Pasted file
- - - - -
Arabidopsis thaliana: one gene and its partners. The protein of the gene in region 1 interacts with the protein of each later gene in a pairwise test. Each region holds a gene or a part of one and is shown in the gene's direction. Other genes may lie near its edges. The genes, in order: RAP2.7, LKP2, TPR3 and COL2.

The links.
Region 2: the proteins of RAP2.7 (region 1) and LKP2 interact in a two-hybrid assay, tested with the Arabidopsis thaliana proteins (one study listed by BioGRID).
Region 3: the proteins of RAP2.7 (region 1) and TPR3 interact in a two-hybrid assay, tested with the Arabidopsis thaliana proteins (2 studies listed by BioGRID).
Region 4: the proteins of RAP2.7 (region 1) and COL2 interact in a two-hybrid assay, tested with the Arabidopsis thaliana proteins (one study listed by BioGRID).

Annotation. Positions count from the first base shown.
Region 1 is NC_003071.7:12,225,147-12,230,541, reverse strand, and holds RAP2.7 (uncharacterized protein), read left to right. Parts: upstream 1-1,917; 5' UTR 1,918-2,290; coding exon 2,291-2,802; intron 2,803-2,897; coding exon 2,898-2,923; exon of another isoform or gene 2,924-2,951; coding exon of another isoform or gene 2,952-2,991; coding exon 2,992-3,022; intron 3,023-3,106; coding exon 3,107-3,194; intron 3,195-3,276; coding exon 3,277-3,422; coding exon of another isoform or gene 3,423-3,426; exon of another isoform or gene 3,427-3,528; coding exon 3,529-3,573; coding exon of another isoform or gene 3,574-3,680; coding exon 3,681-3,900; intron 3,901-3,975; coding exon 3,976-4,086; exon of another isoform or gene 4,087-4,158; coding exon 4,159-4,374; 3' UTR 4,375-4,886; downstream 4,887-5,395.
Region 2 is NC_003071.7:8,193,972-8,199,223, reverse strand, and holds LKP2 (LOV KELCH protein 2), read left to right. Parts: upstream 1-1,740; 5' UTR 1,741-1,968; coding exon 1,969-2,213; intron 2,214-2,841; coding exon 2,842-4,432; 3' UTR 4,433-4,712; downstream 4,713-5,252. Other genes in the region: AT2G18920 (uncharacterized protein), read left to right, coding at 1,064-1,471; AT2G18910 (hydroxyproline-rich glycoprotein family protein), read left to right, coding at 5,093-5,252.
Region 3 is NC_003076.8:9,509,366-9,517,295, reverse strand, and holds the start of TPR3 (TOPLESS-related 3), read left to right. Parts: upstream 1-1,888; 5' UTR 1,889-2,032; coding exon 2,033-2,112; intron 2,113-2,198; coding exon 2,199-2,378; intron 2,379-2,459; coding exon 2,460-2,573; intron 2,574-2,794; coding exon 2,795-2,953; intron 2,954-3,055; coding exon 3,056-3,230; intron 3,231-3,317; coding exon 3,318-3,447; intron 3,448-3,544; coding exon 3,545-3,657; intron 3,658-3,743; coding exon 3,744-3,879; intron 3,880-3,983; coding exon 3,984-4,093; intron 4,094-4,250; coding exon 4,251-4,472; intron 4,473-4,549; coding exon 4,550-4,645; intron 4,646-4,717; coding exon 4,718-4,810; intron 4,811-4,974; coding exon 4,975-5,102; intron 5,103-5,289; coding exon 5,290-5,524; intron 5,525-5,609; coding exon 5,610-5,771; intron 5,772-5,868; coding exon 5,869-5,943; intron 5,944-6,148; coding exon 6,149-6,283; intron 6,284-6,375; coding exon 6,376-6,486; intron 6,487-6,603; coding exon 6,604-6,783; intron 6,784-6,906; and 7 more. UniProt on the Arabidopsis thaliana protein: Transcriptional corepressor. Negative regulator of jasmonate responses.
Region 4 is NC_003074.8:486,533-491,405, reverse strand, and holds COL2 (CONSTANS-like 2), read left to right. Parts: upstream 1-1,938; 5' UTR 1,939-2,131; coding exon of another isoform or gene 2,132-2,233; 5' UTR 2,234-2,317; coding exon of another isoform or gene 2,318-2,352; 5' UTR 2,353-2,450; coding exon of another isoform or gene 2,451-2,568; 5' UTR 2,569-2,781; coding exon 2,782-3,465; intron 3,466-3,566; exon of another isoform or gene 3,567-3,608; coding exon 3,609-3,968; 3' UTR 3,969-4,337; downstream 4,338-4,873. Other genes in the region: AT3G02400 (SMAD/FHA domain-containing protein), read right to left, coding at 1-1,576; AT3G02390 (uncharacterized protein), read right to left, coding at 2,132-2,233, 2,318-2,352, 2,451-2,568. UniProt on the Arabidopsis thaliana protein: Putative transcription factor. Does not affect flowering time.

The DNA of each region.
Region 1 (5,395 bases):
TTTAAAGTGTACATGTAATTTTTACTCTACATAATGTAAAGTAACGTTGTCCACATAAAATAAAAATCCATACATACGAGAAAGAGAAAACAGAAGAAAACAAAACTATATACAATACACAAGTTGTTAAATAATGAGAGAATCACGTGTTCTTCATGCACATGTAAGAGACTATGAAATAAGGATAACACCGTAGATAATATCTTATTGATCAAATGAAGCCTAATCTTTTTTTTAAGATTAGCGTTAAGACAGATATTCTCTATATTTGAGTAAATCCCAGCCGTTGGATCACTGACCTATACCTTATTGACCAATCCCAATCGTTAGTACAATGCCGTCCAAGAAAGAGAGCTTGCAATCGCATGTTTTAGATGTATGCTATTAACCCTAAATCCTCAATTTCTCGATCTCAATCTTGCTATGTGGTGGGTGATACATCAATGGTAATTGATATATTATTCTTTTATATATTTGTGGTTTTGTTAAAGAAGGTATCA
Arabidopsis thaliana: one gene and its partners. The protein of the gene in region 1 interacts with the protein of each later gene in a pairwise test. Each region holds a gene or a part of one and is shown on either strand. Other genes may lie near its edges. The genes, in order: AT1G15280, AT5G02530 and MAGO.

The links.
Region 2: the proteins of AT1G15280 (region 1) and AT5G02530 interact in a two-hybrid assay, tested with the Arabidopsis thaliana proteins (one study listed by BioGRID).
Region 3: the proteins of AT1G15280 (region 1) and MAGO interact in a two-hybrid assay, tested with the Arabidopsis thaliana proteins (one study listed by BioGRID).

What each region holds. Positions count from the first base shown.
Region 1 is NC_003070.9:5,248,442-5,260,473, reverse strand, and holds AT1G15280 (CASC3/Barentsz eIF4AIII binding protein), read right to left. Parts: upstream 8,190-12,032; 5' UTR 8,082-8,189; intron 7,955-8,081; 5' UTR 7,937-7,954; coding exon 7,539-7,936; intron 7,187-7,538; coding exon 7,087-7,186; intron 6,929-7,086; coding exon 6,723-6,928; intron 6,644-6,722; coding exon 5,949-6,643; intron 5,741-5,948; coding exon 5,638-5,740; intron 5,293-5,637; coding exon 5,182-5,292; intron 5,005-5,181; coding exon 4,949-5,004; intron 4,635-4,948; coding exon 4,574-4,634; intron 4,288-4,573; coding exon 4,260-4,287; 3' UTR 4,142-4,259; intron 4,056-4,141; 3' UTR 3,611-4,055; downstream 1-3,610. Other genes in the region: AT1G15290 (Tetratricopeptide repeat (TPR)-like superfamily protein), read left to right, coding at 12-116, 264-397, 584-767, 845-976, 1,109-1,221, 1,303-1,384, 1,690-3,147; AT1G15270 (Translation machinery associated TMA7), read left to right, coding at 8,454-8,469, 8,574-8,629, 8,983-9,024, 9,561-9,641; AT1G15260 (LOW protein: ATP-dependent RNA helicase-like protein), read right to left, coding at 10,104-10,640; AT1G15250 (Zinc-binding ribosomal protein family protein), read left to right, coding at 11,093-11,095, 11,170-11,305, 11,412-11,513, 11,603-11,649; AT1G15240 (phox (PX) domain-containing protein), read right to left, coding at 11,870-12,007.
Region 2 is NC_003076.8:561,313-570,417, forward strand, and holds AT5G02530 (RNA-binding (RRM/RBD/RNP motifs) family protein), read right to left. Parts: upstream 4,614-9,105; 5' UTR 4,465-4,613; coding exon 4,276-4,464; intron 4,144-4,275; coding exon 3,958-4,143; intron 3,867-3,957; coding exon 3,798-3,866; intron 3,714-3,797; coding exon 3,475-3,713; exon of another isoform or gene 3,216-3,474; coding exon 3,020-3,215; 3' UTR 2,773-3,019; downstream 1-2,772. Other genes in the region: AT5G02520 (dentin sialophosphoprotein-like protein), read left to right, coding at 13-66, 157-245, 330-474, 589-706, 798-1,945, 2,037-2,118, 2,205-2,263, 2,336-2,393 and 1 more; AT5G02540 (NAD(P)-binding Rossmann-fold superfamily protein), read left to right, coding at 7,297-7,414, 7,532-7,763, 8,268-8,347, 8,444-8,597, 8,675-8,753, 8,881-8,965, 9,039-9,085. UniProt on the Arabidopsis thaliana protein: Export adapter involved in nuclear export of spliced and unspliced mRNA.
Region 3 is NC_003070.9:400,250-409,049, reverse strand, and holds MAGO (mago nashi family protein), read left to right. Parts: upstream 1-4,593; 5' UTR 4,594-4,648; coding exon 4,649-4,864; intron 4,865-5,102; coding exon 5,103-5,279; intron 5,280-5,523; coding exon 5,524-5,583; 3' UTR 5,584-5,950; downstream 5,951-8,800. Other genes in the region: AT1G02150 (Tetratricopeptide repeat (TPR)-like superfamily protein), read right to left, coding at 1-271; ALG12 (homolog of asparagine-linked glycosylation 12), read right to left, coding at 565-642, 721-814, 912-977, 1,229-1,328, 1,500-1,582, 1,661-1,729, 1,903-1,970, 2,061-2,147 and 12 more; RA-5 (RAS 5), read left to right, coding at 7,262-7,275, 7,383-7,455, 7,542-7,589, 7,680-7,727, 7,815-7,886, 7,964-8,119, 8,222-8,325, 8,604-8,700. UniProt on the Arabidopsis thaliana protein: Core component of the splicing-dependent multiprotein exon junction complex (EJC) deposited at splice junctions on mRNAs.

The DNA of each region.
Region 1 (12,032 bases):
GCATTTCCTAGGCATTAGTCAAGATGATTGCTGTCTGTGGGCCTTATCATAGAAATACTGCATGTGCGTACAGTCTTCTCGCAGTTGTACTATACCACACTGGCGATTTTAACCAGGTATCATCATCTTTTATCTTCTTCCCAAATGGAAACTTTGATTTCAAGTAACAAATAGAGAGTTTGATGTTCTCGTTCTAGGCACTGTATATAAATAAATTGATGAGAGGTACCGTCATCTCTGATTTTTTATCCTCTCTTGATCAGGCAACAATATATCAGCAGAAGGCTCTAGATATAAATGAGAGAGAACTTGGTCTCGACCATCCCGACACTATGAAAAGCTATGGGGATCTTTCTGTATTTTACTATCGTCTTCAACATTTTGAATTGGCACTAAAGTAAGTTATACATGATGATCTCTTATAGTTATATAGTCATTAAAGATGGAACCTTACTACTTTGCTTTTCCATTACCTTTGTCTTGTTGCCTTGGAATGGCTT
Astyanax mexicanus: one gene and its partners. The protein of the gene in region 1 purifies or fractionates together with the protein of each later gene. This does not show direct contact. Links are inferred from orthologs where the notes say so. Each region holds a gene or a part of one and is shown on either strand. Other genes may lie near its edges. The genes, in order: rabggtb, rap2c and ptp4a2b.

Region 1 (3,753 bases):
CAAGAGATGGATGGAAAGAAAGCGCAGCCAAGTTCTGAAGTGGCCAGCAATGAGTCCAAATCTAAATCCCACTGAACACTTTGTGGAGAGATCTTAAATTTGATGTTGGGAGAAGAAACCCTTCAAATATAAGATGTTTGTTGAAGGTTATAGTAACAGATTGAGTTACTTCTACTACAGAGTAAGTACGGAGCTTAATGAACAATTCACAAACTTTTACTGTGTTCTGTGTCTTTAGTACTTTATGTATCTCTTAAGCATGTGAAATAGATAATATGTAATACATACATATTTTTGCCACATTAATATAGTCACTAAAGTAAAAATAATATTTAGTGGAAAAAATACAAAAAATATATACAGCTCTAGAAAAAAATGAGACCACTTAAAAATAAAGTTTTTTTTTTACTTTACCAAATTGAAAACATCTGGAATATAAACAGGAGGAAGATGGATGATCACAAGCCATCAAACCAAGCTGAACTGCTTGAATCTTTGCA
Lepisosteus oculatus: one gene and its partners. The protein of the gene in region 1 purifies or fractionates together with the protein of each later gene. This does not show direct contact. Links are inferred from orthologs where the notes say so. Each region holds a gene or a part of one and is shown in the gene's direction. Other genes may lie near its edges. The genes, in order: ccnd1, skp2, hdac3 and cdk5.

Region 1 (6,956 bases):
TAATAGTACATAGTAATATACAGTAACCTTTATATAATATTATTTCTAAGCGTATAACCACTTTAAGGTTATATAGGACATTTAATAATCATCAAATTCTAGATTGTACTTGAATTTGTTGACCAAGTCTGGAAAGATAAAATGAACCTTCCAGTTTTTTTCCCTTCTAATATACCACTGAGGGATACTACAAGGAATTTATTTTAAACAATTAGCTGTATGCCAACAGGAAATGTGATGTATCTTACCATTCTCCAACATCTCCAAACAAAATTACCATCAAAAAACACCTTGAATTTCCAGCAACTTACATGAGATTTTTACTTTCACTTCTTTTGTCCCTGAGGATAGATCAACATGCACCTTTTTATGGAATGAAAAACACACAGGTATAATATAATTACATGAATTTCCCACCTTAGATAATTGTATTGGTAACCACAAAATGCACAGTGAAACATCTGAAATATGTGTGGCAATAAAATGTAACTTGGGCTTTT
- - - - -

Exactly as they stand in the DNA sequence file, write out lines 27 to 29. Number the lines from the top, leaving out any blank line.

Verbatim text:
CAAGAGATGGATGGAAAGAAAGCGCAGCCAAGTTCTGAAGTGGCCAGCAATGAGTCCAAATCTAAATCCCACTGAACACTTTGTGGAGAGATCTTAAATTTGATGTTGGGAGAAGAAACCCTTCAAATATAAGATGTTTGTTGAAGGTTATAGTAACAGATTGAGTTACTTCTACTACAGAGTAAGTACGGAGCTTAATGAACAATTCACAAACTTTTACTGTGTTCTGTGTCTTTAGTACTTTATGTATCTCTTAAGCATGTGAAATAGATAATATGTAATACATACATATTTTTGCCACATTAATATAGTCACTAAAGTAAAAATAATATTTAGTGGAAAAAATACAAAAAATATATACAGCTCTAGAAAAAAATGAGACCACTTAAAAATAAAGTTTTTTTTTTACTTTACCAAATTGAAAACATCTGGAATATAAACAGGAGGAAGATGGATGATCACAAGCCATCAAACCAAGCTGAACTGCTTGAATCTTTGCA
Lepisosteus oculatus: one gene and its partners. The protein of the gene in region 1 purifies or fractionates together with the protein of each later gene. This does not show direct contact. Links are inferred from orthologs where the notes say so. Each region holds a gene or a part of one and is shown in the gene's direction. Other genes may lie near its edges. The genes, in order: ccnd1, skp2, hdac3 and cdk5.

Region 1 (6,956 bases):